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For years I have saved this sequence of photos that ran in the
Seattle Times. There's an interesting tension here
between the direction of reading and the implied direction of
movement of the subject:
The caption reads:
Austria's Hermann Maier goes airborne, far right, and ultimately crashes through two safety fences in this sequence taken from TV footage of his downhill spill at the seventh gate.
So here we have an attempt to reproduce in print the capacity of the moving image to capture the motion of a figure from right to left. This sets up a clear battle against the Western reader's instinct to read left-to-right.
I assume this never would have been attempted with, say, a mere sprinter running leftwards. The designer must have assumed that a human in great peril, moving with tremendous force, would be powerful enough to break the reader's eye movement.
I think it's clear the designer judged incorrectly; the reading pattern, left-to-right, predominates no matter the circumstance. The caption writer, finding himself having to tell the reader to begin looking at far right, should have warned the designer that no one would read this correctly on the first try.
I wonder what strategy would have worked best, especially taking into consideration the sense of movement the designer wanted to convey. And, more generally, is there any resolution to the dilemma of communicating right-to-left motion in a medium that is read left-to-right?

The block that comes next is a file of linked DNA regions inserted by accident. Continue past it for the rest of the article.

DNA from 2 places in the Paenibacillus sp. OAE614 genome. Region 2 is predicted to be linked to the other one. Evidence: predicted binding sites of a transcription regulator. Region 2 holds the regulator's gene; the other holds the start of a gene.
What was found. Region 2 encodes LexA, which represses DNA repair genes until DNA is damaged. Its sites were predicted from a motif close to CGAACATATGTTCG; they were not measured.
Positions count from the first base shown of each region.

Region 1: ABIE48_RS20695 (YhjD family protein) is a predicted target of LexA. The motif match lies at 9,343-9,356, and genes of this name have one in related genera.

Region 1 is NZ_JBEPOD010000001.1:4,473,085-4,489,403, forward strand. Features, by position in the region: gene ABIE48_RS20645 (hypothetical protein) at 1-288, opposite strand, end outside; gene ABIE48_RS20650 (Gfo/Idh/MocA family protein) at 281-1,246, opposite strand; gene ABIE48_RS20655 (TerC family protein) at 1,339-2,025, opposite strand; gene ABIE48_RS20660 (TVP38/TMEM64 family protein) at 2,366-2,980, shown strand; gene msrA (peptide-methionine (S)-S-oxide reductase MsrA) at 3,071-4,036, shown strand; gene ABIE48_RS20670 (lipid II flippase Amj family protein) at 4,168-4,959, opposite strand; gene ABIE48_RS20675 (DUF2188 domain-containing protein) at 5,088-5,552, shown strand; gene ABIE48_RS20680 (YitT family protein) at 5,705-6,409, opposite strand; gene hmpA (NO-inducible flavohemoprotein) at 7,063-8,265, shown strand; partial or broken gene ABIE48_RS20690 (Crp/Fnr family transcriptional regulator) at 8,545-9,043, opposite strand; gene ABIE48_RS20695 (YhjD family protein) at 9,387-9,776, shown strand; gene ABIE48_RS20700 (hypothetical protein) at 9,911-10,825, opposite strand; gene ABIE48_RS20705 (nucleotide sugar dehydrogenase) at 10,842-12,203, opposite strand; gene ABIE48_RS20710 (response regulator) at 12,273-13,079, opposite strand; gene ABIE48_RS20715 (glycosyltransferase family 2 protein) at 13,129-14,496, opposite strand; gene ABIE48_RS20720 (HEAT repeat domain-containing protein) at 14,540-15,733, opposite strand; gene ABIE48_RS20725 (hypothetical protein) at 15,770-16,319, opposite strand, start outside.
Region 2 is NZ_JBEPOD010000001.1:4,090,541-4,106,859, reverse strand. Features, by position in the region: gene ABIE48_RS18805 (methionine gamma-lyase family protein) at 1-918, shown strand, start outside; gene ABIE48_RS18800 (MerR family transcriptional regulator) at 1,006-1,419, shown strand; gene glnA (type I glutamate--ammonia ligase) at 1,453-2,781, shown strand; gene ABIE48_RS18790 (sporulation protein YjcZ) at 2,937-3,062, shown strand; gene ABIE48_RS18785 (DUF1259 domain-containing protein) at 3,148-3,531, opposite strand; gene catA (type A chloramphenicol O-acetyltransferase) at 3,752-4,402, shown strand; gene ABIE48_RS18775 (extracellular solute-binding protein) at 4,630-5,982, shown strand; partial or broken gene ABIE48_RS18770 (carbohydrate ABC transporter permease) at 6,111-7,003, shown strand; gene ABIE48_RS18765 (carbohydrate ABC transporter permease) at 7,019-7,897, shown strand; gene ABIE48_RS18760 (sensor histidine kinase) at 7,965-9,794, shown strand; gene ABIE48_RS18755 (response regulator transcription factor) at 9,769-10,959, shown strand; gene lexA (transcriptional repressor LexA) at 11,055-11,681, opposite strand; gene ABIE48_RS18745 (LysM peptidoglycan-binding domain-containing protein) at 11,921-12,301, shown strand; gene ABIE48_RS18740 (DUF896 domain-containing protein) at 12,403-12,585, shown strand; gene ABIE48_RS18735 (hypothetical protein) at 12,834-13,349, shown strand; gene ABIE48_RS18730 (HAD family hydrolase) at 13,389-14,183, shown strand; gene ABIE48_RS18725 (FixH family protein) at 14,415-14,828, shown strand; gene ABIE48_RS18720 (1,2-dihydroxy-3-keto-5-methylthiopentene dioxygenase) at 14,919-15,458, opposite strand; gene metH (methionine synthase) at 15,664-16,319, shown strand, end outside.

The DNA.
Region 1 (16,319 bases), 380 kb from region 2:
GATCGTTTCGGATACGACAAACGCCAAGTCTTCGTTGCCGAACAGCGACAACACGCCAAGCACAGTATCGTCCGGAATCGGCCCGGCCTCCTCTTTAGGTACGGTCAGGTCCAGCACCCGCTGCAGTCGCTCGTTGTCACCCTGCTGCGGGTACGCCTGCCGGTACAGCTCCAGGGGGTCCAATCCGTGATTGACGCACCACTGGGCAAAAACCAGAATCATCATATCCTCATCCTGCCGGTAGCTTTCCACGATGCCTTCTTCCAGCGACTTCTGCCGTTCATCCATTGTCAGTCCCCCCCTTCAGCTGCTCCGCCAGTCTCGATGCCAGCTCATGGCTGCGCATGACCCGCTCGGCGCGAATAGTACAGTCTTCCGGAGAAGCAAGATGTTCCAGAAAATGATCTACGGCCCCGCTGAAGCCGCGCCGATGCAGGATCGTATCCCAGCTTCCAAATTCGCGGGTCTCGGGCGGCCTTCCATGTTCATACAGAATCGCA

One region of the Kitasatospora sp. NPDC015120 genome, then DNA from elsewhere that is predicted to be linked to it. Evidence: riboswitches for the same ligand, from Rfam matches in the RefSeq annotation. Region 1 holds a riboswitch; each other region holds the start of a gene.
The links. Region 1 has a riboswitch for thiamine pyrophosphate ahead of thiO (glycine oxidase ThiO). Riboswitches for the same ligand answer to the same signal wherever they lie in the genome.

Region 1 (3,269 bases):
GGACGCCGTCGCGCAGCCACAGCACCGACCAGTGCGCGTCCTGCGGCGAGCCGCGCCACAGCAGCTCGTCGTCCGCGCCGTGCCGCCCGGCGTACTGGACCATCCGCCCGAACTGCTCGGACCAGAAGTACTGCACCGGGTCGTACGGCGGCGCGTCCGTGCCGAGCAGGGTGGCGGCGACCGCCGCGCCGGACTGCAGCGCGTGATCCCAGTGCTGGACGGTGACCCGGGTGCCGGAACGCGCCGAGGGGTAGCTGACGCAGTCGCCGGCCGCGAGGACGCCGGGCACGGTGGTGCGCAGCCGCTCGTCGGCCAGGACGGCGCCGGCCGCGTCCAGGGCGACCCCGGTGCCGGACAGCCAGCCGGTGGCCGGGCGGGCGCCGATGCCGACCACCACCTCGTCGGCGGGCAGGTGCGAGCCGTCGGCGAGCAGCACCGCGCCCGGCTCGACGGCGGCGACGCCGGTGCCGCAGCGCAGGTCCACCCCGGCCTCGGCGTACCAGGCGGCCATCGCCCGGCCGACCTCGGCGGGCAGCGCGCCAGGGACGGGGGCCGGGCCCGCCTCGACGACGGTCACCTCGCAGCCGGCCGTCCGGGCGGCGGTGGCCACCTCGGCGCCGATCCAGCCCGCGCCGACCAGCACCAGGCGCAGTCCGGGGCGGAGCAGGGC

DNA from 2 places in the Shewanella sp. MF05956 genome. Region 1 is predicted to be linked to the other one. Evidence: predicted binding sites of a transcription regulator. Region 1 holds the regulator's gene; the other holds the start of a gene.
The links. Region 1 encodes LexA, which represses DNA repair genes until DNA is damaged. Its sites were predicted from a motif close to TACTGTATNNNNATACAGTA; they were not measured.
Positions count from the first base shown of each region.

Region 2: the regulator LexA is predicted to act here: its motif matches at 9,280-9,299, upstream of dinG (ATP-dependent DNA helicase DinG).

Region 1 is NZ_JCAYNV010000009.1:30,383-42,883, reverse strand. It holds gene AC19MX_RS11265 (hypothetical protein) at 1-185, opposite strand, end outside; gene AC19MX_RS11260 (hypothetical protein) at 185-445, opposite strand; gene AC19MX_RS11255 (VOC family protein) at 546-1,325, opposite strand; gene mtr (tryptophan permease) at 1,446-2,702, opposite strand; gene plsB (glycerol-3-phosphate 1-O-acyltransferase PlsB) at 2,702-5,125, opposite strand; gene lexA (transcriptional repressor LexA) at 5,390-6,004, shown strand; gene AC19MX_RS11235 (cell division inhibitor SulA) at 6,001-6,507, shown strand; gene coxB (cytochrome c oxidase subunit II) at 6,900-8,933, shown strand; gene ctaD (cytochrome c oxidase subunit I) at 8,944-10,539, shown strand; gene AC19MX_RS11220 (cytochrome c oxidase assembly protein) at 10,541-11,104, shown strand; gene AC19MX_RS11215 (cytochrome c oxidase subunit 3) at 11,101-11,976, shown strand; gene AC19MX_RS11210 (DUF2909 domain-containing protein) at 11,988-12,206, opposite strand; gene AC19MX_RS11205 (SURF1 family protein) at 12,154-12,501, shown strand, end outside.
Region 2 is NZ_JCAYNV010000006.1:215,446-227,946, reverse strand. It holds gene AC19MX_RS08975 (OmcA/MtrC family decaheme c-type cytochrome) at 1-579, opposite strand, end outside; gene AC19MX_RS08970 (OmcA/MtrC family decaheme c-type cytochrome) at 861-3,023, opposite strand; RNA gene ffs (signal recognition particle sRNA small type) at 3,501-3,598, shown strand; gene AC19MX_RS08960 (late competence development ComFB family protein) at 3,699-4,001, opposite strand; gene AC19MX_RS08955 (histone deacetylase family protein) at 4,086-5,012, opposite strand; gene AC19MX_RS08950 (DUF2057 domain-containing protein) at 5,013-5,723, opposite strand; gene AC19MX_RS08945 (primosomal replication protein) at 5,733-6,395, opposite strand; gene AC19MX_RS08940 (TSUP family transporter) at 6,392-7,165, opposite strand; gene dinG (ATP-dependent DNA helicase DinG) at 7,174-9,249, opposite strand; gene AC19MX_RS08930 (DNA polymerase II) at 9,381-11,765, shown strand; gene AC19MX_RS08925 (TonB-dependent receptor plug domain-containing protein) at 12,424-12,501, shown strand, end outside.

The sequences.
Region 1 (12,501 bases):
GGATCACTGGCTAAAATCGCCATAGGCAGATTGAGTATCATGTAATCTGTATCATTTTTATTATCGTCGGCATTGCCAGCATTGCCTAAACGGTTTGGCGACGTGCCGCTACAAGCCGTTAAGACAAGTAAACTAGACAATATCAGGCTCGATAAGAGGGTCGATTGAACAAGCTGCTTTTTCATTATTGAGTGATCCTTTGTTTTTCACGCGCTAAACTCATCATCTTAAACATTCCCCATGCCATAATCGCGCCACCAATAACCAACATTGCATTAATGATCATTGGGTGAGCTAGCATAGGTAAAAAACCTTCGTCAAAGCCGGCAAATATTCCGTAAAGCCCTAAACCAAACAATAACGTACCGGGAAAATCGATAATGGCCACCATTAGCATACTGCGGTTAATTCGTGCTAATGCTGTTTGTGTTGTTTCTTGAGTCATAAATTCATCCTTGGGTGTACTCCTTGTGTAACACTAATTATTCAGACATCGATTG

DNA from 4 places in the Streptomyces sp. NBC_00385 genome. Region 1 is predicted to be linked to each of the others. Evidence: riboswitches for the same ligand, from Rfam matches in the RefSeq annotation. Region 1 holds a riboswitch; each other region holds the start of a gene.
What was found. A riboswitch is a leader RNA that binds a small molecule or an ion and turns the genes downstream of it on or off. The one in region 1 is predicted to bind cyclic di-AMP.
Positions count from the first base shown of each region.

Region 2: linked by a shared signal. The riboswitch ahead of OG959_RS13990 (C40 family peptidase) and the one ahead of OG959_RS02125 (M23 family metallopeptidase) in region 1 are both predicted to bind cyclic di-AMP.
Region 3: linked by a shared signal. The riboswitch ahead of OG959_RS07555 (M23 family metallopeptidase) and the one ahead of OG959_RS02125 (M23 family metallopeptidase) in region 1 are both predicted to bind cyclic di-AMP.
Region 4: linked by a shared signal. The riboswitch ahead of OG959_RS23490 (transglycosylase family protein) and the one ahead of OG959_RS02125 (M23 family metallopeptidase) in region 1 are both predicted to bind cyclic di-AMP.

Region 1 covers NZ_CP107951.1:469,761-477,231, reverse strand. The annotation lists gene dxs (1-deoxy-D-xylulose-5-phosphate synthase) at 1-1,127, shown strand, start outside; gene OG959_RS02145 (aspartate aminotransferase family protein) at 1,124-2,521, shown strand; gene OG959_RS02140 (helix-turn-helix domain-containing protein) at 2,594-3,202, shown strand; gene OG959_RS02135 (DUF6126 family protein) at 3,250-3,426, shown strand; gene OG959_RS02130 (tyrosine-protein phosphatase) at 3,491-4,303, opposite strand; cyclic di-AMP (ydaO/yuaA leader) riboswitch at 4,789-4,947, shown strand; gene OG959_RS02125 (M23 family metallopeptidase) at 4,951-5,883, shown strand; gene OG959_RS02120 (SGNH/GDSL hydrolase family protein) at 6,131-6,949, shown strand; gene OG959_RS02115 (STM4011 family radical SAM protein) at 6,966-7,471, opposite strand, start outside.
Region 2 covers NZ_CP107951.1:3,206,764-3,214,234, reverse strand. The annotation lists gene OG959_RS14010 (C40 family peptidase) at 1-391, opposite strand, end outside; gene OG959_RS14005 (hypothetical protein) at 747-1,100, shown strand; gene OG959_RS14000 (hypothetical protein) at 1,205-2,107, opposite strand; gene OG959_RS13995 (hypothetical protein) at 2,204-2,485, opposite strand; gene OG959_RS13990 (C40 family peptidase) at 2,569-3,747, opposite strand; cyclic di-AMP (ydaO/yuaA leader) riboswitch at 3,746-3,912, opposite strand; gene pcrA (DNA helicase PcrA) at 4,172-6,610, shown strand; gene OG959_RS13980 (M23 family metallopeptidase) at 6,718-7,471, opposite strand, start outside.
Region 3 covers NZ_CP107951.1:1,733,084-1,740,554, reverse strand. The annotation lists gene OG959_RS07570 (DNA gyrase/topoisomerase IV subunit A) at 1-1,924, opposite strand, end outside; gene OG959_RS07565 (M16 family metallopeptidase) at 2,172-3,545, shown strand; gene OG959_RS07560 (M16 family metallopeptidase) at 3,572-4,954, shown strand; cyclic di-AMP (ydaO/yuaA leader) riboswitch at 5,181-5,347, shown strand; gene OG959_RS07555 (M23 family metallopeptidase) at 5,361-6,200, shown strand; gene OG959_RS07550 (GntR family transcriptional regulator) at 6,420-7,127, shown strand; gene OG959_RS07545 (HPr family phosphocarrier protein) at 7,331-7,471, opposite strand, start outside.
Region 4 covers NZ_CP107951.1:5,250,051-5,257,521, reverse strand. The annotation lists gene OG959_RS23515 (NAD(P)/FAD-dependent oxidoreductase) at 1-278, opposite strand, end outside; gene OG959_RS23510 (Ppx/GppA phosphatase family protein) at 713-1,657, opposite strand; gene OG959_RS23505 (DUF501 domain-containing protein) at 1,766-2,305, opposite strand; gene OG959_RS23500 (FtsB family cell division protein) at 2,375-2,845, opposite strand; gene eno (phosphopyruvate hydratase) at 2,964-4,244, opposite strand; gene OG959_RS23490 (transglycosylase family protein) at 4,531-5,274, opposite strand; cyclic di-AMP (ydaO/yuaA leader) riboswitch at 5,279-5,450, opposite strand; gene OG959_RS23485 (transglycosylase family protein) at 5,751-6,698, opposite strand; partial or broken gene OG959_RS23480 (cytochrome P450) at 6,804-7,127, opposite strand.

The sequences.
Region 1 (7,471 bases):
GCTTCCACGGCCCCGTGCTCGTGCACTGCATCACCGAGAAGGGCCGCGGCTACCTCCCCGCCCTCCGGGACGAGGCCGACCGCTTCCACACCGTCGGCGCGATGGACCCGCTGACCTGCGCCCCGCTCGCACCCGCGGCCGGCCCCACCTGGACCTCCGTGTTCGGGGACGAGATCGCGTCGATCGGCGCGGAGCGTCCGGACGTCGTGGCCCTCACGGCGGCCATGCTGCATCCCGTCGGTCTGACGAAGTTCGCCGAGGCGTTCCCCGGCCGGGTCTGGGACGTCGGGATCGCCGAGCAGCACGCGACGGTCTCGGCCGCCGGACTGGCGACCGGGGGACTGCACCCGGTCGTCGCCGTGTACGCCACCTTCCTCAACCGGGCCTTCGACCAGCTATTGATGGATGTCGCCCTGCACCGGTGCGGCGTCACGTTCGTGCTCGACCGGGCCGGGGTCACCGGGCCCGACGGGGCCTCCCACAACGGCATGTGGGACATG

-- Andy James (email)
order of images?
The sequence would have made more sense if placed across the page in the two dimensional path of the crash. Thus, the photo series would go from upper right to lower left, mimicing the actual course of Maier as he rocketted down the slope. Factor in the pitch of the newspaper as you sit and read it and you have a little 3D mountain replica of the Hermannator getting hermannated.
-- Steve Sprague (email)
An excellent solution
The third photo in the Seattle Times sequence is the most telling: moving fast, upside-down, up in the air, out of control, and all alone. By itself it could tell the story of potential disaster.
A video of Maier's tumble can be found at RAI Sport under the hyperlink titled "la caduta di Maier" (http://www2.raisport.rai.it/news/eventi/nagano98/199802/13/34e3b7fc0616e/ ).
I used the video's frames to assemble this rough photomontage as discussed by leMel and Steve Sprague:
The images are separated by space rather than time: the series starts displaying every fourth frame and slows to every eighth frame as Maier slows down. A consistent interval would result in indistinguishable lumps of overlaid bodies.
Tracking the varying separation of Maier from his shadow emphasizes how fast he was going and how high he flew. It also makes clear his ground impacts.
The Seattle Times sequence would be more descriptive if it included, between frames 3 and 4, the picture of an inverted Maier bouncing off the ground (found 2/3 across the photomontage from right to left).